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    Archive for the ‘grapes’ Category

    You Ask, I Answer: Antioxidants in Wine

    red wine glassDo the antioxidants in wine decrease with time like they do with olive oil?

    For example, if I drink a wine from 1996 tonight, am I not getting any of the health benefits I would from one that was bottled earlier this month?

    — Cassandra (last name withheld)
    San Francisco, CA

    The issue of health benefits from red wine can get rather dizzying.  Let’s recap the latest batch of information:

    • Do older wines have lower antioxidant levels than newer ones?  No.  A study published in 2006 in the Journal of Food Science and Agriculture compared wines ranging from 1 to 28 years old and concluded that, on average,  “antioxidant activity of red wines does not correlate with wine age.”
    • The “on average” is particularly important, since some antioxidants increase with age, while others decrease.  For example, a 2003 study in the Journal of Food Science and Agriculture found that the anthocyanin content of red wine decreased by an average of 88 percent over a 7-month period.
    • It is difficult to generalize antioxidant levels of wines since these are affected by several factors, including the particular variety of grape used, aging methods, pH levels, and even the specific strain of yeast used in the fermentation process.
    • Resveratrol (the famous antioxidant found in high amounts in the skins of red grapes) levels are higher in grapes that grow in cooler climates.
    • Pinot Noir has the highest level of resveratrol

    I wouldn’t get too concerned with these details, though.

    Remember, red wine is not the only source of these antioxidants.  Red grapes — with the skin on! — basically deliver the same health benefits.

    Anthocyanins, for example, are found in abundance in red grapes, cherries, raspberries, and blueberries.  Instead of shunning vintage wines because of their low anthocyanin content, just eat any of those fruits on a regular basis.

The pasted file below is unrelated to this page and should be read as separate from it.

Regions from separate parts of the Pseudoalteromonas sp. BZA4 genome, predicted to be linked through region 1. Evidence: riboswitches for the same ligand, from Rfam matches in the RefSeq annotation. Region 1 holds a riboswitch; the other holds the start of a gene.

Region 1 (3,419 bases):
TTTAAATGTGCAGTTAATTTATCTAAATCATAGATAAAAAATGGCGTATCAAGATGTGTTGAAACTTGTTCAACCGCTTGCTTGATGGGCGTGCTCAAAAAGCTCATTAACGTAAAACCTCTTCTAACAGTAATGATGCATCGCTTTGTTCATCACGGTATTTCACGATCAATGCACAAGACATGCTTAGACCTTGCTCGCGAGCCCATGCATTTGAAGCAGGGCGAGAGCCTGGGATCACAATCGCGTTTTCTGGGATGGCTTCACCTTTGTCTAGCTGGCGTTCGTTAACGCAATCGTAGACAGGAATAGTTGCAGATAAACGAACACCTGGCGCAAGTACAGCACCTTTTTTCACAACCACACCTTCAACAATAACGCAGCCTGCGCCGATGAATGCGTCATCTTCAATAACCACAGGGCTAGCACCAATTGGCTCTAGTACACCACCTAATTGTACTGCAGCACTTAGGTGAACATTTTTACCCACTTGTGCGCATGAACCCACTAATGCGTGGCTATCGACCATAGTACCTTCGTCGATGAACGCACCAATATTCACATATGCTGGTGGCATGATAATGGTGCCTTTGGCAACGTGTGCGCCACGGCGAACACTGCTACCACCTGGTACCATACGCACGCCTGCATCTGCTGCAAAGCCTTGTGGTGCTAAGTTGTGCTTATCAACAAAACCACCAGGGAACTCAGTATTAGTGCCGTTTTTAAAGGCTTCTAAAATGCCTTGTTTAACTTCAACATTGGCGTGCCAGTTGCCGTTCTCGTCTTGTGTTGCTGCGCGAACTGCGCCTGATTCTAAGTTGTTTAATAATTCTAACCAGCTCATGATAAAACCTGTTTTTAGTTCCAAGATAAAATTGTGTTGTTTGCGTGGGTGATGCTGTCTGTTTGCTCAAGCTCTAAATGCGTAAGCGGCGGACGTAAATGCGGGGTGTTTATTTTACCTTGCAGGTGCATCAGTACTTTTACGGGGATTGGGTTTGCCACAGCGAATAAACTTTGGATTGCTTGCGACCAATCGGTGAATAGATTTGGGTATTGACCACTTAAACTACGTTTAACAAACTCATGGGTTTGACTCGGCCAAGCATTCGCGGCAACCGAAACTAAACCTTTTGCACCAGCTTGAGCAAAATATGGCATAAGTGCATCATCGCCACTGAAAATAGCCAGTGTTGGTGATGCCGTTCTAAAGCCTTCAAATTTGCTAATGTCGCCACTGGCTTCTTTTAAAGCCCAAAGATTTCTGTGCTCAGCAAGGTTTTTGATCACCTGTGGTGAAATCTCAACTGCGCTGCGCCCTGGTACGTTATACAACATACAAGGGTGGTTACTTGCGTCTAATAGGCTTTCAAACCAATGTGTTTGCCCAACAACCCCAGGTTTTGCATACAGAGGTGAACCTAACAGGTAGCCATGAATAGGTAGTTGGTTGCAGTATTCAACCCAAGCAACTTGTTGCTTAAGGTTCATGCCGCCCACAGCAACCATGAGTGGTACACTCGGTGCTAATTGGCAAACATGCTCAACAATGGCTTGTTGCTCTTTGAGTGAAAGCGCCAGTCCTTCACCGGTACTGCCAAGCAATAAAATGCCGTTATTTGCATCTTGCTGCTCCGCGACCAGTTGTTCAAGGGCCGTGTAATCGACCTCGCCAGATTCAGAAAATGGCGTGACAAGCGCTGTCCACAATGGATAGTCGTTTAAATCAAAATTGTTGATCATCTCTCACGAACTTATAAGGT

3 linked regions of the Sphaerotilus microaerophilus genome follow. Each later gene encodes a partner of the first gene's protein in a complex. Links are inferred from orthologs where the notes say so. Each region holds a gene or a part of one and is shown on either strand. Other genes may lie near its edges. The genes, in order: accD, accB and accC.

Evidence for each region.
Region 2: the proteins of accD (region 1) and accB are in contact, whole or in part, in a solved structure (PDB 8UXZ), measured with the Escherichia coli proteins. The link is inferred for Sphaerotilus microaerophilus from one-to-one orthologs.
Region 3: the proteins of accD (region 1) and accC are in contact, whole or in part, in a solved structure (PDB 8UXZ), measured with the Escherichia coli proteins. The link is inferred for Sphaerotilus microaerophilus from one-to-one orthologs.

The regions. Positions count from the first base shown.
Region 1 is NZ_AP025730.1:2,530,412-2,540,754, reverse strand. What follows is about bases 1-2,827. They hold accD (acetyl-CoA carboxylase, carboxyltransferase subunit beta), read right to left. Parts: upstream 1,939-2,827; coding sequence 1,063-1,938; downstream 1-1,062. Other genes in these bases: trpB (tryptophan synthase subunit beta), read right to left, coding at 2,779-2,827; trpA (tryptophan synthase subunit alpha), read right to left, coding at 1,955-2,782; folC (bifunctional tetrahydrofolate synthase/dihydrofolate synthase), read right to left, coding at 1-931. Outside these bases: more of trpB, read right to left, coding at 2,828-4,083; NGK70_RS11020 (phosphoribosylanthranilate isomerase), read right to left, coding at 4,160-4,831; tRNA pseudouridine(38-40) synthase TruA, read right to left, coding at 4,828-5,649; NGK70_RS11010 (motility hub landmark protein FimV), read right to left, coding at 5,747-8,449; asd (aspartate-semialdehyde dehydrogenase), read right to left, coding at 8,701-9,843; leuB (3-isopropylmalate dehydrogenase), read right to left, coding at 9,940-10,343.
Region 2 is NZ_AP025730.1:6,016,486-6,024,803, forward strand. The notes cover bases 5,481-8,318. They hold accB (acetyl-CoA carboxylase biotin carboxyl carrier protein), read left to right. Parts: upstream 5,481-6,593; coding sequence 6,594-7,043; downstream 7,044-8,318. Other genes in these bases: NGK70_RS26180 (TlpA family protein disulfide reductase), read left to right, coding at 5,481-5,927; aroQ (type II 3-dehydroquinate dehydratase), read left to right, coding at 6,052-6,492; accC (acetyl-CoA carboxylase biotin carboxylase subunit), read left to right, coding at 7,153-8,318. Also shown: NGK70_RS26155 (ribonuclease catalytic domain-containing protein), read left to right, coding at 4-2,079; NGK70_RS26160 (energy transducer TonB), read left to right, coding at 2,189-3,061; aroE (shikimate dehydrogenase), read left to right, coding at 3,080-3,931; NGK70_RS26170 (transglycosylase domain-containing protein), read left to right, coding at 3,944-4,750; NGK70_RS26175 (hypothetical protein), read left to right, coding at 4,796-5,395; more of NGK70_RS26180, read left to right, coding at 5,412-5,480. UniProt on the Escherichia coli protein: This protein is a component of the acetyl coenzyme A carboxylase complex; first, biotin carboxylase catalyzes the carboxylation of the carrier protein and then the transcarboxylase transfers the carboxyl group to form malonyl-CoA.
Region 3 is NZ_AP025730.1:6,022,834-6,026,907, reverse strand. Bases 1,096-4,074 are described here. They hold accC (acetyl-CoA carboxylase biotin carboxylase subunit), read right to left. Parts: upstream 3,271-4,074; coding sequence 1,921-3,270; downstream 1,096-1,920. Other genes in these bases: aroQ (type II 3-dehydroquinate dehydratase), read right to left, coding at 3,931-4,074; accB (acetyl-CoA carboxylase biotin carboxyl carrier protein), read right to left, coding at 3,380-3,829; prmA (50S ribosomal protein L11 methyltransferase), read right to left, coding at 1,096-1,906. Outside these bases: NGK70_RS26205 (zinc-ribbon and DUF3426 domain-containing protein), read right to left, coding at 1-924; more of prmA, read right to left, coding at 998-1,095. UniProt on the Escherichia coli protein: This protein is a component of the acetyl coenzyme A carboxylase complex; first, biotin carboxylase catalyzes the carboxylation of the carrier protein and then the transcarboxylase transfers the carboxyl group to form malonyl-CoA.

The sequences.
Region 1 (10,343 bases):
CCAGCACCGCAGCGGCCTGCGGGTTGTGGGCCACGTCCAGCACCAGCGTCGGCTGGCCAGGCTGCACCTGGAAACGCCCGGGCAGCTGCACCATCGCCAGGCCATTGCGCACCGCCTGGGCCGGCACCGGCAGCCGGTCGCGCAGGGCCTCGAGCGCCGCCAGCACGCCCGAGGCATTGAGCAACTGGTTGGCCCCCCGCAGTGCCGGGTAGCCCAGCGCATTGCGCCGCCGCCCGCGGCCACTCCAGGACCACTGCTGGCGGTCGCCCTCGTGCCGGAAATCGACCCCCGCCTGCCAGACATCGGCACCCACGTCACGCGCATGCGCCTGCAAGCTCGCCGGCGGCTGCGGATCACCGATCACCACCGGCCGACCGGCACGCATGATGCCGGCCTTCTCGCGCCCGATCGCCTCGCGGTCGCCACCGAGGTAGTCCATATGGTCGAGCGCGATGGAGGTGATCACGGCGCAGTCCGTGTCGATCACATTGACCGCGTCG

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    You Ask, I Answer: Grapes vs. Wine

    Out of curiosity, how many grapes would someone have to eat to equal a serving (how many ounces is that?) of wine?

    Also, is grape juice just as healthy as wine?

    — Patricia (last name unknown)
    Berkeley, CA

    Is it only red grapes that offer health benefits?

    — “WifeMomChocoholic”
    Via the blog

    As I mentioned in a previous post, the same buzz-worthy components in red wine are available in red grapes. One slight exception to the rule is resveratrol, which is simply more concentrated in wine.

    One reason you don’t hear quite as much about white wine, by the way, is because the production process separates the grape’s flesh from the skin (for red wine, the whole fruit is used).

    If you want to talk numbers, your average bottle of wine is made from approximately 600 grapes.

    Now, let’s do some math.

    A standard wine bottle contains roughly 25 ounces. According to MyPyramid guidelines, one serving of wine is equal to 5 ounces.

    Therefore, one serving of wine contains 120 grapes. That helps us better understand the recommendations of drinking, rather than eating, the fruit.

    That is not to say, of course, that you need to eat 120 grapes to get health benefits (FYI — one serving of fresh grapes is made up of 15 individual pieces).

    As far as grape juice is concerned — the health benefits are not quite up to those of wine.

    Remember, the vast majority of grape juices are made from concentrate (which is largely made up of the naturally-occurring sugars). Consequently, a lot of the polyphenols and antioxidants found in grape skins do not make it to the final product.

    Although red wine (and, therefore, red grapes) offers a wider variety of healthful components in larger amounts, don’t cast off white grapes. Even though white wine is not made from grape skins, the fruit’s flesh offers a fair share of polyphenols and antioxidants.

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    You Ask, I Answer: Popular Healthy Foods

    Why is it that there is much talk about eating olive oil, wine, and tomato products and not simply olives, grapes, and tomatoes?

    Surely the benefits of the processed forms are even more present in the whole form of the food.

    Or is that not the case?

    — Corey Clark
    (Location withheld)

    I love this “thinking cap turned on” question!

    Here is my take on each of the pairings:

    Olive oil vs. olives: Everyone cooks with some sort of fat; not everyone eats olives.

    So, in order to have as many people as possible reap the benefits of olives, it makes more sense to suggest they use olive oil in their cooking/salad dressings rather than eat olives.

    Also, olives have a much stronger flavor than olive oil. Many people who enjoy olive oil do not find olives palatable.

    Although olives offer more vitamins and minerals than olive oil, 120 calories of olives (equal to 1 tablespoon of olive oil) offers almost half of the daily recommended limit of sodium!

    Tomato products vs. whole tomatoes: Cooked tomatoes offer higher levels of lycopene than their raw counterparts.

    Wine vs. grapes: This is one I never understood. Grapes offer the same healthy compounds as wine. This is why I always tell people that if they regularly eat grapes but do not drink wine, they are not missing out on any health benefits!

    I personally think this comes back to the “reaching as many people as possible” goal that applies to olive oil.

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